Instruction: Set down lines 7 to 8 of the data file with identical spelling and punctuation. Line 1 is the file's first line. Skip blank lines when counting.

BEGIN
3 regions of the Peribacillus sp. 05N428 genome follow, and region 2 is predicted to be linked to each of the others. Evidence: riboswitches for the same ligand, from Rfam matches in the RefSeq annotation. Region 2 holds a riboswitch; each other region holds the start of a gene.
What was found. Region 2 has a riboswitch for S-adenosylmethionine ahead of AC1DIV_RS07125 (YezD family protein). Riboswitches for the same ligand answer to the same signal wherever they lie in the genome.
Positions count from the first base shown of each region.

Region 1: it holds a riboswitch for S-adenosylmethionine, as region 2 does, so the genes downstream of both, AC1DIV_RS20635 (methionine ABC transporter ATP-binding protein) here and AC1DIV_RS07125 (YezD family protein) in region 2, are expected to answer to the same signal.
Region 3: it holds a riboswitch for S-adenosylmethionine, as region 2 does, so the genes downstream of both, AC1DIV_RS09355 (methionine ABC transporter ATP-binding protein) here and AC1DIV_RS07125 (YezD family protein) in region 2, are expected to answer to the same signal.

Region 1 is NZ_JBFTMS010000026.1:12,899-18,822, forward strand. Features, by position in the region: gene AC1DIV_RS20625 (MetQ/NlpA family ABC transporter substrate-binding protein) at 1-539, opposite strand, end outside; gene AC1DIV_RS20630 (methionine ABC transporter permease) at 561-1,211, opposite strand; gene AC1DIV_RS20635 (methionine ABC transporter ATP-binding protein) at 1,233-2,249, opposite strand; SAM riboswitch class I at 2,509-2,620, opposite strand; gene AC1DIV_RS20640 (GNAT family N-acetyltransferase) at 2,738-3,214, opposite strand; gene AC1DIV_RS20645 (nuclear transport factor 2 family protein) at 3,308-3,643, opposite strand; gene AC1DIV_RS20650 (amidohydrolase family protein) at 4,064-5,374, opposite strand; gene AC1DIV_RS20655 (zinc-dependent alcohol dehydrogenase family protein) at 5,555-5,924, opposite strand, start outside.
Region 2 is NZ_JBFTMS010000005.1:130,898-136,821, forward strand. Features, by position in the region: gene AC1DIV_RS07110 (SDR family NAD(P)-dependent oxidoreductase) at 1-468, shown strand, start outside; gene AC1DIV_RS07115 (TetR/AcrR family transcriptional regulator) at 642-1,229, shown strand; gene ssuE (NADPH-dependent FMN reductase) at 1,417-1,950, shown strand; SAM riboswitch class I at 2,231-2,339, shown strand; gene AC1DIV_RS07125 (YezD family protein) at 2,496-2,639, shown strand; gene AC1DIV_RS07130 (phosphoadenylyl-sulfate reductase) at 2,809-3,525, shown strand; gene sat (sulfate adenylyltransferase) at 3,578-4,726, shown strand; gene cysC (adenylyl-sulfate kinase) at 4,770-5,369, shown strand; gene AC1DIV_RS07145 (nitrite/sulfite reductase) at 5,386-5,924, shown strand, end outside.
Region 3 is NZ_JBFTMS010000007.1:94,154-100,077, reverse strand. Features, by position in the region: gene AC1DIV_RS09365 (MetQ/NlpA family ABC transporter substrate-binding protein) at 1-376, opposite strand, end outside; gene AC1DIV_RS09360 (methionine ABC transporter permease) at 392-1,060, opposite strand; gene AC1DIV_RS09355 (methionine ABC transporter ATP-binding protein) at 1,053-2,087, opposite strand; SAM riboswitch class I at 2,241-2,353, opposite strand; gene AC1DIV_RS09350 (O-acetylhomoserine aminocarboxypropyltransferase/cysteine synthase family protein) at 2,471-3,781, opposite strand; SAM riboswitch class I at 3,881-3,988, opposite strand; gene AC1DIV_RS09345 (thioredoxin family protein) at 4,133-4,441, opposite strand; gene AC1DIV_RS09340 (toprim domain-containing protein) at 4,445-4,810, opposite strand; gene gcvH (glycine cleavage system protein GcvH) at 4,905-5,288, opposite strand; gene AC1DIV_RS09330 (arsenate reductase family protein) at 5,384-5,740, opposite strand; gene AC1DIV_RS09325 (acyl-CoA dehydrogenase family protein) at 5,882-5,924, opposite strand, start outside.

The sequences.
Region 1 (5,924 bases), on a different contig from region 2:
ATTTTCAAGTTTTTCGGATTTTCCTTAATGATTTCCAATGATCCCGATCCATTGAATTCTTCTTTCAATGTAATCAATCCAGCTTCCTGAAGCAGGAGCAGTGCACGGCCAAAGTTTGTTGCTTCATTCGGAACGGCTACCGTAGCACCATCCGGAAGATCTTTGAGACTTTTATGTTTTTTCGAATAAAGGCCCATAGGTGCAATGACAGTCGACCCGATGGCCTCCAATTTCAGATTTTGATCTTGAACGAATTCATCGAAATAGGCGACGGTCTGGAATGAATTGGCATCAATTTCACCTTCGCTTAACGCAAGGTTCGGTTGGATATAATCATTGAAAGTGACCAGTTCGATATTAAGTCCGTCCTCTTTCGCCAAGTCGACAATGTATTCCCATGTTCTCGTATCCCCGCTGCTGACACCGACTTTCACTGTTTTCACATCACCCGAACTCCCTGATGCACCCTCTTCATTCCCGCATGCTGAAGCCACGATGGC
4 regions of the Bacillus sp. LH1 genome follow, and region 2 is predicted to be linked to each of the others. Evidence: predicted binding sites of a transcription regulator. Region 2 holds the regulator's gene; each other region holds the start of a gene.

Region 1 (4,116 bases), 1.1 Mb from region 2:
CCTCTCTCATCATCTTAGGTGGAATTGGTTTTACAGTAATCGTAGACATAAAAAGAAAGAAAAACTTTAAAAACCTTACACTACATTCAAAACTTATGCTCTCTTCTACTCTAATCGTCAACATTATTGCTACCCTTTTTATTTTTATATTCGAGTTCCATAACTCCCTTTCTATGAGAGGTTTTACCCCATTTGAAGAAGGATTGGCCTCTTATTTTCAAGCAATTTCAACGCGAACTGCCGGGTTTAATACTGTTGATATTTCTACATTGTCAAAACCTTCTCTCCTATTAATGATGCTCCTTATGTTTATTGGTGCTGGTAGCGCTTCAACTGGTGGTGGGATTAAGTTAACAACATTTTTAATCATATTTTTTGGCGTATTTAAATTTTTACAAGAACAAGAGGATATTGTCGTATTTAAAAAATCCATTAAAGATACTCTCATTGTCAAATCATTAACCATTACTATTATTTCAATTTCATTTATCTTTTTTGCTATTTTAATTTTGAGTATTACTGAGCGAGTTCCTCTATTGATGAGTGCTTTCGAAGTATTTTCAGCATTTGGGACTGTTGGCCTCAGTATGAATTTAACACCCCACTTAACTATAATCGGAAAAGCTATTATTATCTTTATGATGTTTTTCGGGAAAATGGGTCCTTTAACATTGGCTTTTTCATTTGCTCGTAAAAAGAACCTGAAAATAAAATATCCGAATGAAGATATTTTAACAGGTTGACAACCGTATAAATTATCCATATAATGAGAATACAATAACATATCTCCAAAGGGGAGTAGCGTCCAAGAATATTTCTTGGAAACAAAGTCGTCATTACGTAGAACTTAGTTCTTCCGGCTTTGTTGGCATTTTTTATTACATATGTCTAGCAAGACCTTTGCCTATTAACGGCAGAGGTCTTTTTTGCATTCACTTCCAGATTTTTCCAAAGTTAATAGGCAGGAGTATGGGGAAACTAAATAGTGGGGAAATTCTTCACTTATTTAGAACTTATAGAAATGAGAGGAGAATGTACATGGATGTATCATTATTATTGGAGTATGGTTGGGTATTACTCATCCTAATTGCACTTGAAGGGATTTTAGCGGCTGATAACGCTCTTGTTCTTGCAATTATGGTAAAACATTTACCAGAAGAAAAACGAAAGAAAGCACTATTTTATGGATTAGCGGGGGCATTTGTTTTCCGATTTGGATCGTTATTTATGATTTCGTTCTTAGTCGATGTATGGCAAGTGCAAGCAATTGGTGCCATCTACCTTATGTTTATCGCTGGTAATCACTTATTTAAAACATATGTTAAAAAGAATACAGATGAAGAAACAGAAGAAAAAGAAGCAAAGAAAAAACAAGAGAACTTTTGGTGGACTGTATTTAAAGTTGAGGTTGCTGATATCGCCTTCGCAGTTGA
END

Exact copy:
Region 2 is NZ_JBFTMS010000005.1:130,898-136,821, forward strand. Features, by position in the region: gene AC1DIV_RS07110 (SDR family NAD(P)-dependent oxidoreductase) at 1-468, shown strand, start outside; gene AC1DIV_RS07115 (TetR/AcrR family transcriptional regulator) at 642-1,229, shown strand; gene ssuE (NADPH-dependent FMN reductase) at 1,417-1,950, shown strand; SAM riboswitch class I at 2,231-2,339, shown strand; gene AC1DIV_RS07125 (YezD family protein) at 2,496-2,639, shown strand; gene AC1DIV_RS07130 (phosphoadenylyl-sulfate reductase) at 2,809-3,525, shown strand; gene sat (sulfate adenylyltransferase) at 3,578-4,726, shown strand; gene cysC (adenylyl-sulfate kinase) at 4,770-5,369, shown strand; gene AC1DIV_RS07145 (nitrite/sulfite reductase) at 5,386-5,924, shown strand, end outside.
Region 3 is NZ_JBFTMS010000007.1:94,154-100,077, reverse strand. Features, by position in the region: gene AC1DIV_RS09365 (MetQ/NlpA family ABC transporter substrate-binding protein) at 1-376, opposite strand, end outside; gene AC1DIV_RS09360 (methionine ABC transporter permease) at 392-1,060, opposite strand; gene AC1DIV_RS09355 (methionine ABC transporter ATP-binding protein) at 1,053-2,087, opposite strand; SAM riboswitch class I at 2,241-2,353, opposite strand; gene AC1DIV_RS09350 (O-acetylhomoserine aminocarboxypropyltransferase/cysteine synthase family protein) at 2,471-3,781, opposite strand; SAM riboswitch class I at 3,881-3,988, opposite strand; gene AC1DIV_RS09345 (thioredoxin family protein) at 4,133-4,441, opposite strand; gene AC1DIV_RS09340 (toprim domain-containing protein) at 4,445-4,810, opposite strand; gene gcvH (glycine cleavage system protein GcvH) at 4,905-5,288, opposite strand; gene AC1DIV_RS09330 (arsenate reductase family protein) at 5,384-5,740, opposite strand; gene AC1DIV_RS09325 (acyl-CoA dehydrogenase family protein) at 5,882-5,924, opposite strand, start outside.